The enigmatic 12-inch “Love Money” by Funk Masters was often but erroneously attributed to Miles Davis drummer Tony Williams
The untold tale of an underground cult classic.
by Andrew Mason with Greg Wilson
The article you read here came about by mistake. In “12 x 12” in Wax Poetics Issue 4, Louie Vega chose twelve of his favorite dance classics. One record was Funk Masters’ “Love Money,” acknowledged to be the work of one Tony Williams. In my research for the article, I encountered a widespread belief that the record was a side project of the famous Miles Davis sideman of that name, a notion strengthened by seminal New York club fixture Francois Kevorkian having studied with the master drummer shortly before the enigmatic 12-inch was released in the early ’80s. In the article, I duly noted that assumption, one that I was to discover (too late) was entirely incorrect. Though the jazz drummer passed away in 1997, the creator of “Love Money” is alive and well.
Doing tremendous work to help excavate this long-buried story was veteran DJ Greg Wilson. A fixture on the British jazz-funk scene (where the record would first gain cult status in 1980/’81) and a key figure in the birth of hip-hop and house in the U.K., Greg brought to my attention the true origins of “Love Money” and was able to track down many of the missing pieces in this story, including Mr. Williams himself.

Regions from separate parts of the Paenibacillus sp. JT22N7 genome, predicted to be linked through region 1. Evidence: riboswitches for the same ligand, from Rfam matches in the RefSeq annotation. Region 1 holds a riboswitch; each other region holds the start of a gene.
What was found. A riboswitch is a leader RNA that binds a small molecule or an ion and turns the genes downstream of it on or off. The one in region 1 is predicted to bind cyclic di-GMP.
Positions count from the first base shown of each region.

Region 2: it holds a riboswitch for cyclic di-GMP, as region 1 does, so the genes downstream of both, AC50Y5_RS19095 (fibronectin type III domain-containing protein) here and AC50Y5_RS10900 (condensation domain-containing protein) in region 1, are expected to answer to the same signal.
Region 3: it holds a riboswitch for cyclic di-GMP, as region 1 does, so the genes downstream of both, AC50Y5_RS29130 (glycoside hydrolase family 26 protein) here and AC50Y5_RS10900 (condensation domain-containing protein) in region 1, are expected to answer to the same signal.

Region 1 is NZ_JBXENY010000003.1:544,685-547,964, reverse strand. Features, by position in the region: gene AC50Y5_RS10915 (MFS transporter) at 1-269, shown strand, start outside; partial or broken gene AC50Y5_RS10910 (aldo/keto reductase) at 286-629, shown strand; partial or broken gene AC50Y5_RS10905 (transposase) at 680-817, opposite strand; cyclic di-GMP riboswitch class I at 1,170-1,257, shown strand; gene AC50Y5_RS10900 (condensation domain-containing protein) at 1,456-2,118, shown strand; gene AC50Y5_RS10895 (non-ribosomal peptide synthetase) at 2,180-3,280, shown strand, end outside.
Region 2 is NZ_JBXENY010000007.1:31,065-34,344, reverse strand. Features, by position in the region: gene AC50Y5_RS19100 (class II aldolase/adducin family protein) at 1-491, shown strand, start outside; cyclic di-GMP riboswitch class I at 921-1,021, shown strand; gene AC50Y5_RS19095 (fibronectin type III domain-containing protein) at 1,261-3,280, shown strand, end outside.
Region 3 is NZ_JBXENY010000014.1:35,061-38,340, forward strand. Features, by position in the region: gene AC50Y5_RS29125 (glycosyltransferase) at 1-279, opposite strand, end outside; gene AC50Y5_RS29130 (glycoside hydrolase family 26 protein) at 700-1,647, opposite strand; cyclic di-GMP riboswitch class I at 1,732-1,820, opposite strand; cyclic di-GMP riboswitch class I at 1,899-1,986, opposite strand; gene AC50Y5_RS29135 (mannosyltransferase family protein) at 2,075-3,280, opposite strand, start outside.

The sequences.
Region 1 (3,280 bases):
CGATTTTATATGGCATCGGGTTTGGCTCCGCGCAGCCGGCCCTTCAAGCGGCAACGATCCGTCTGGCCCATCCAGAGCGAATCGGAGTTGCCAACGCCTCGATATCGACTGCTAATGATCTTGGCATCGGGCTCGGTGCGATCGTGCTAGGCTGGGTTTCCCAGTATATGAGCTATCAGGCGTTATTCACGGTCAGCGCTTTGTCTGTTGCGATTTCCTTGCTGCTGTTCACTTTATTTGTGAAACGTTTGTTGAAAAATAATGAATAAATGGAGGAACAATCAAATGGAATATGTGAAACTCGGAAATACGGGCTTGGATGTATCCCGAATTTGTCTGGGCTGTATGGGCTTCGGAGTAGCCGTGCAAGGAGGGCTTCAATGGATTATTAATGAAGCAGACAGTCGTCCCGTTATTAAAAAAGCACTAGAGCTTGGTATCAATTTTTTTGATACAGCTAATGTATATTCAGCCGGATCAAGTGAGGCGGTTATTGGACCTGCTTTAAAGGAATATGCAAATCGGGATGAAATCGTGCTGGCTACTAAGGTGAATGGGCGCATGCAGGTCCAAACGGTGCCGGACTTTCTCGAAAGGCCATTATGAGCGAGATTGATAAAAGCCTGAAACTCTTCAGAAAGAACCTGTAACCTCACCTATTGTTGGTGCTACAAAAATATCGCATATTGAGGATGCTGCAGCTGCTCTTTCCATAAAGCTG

As it transpires, the Tony Williams we are concerned with is a South London producer who began DJing three decades ago, spinning soul and funk during the ’70s in various London clubs. Best known as the reggae presenter with BBC Radio London from 1978 until the station closed a decade later, he was never a prolific composer, scoring his only chart success in 1983 with a tune called “It’s Over.” “Love Money” was his very first project.
The record is a fascinating mixture of rap, funk, and dub reggae mixing techniques. Its dub mix uncannily predates and predicts developments in house music, while its vocal version is probably the very first rap record in the U.K. “Love Money” went on to heavily influence the New York City dance underground, with homages coming in the form of subtle tributes (Mateo & Matos’s “Love Style”) to a virtual remake from Larry Levan (Man Friday’s “Love Honey, Love Heartache”) to untold records that have sampled or been influenced by the unique spacey dub sound crossed with a heavy funk groove.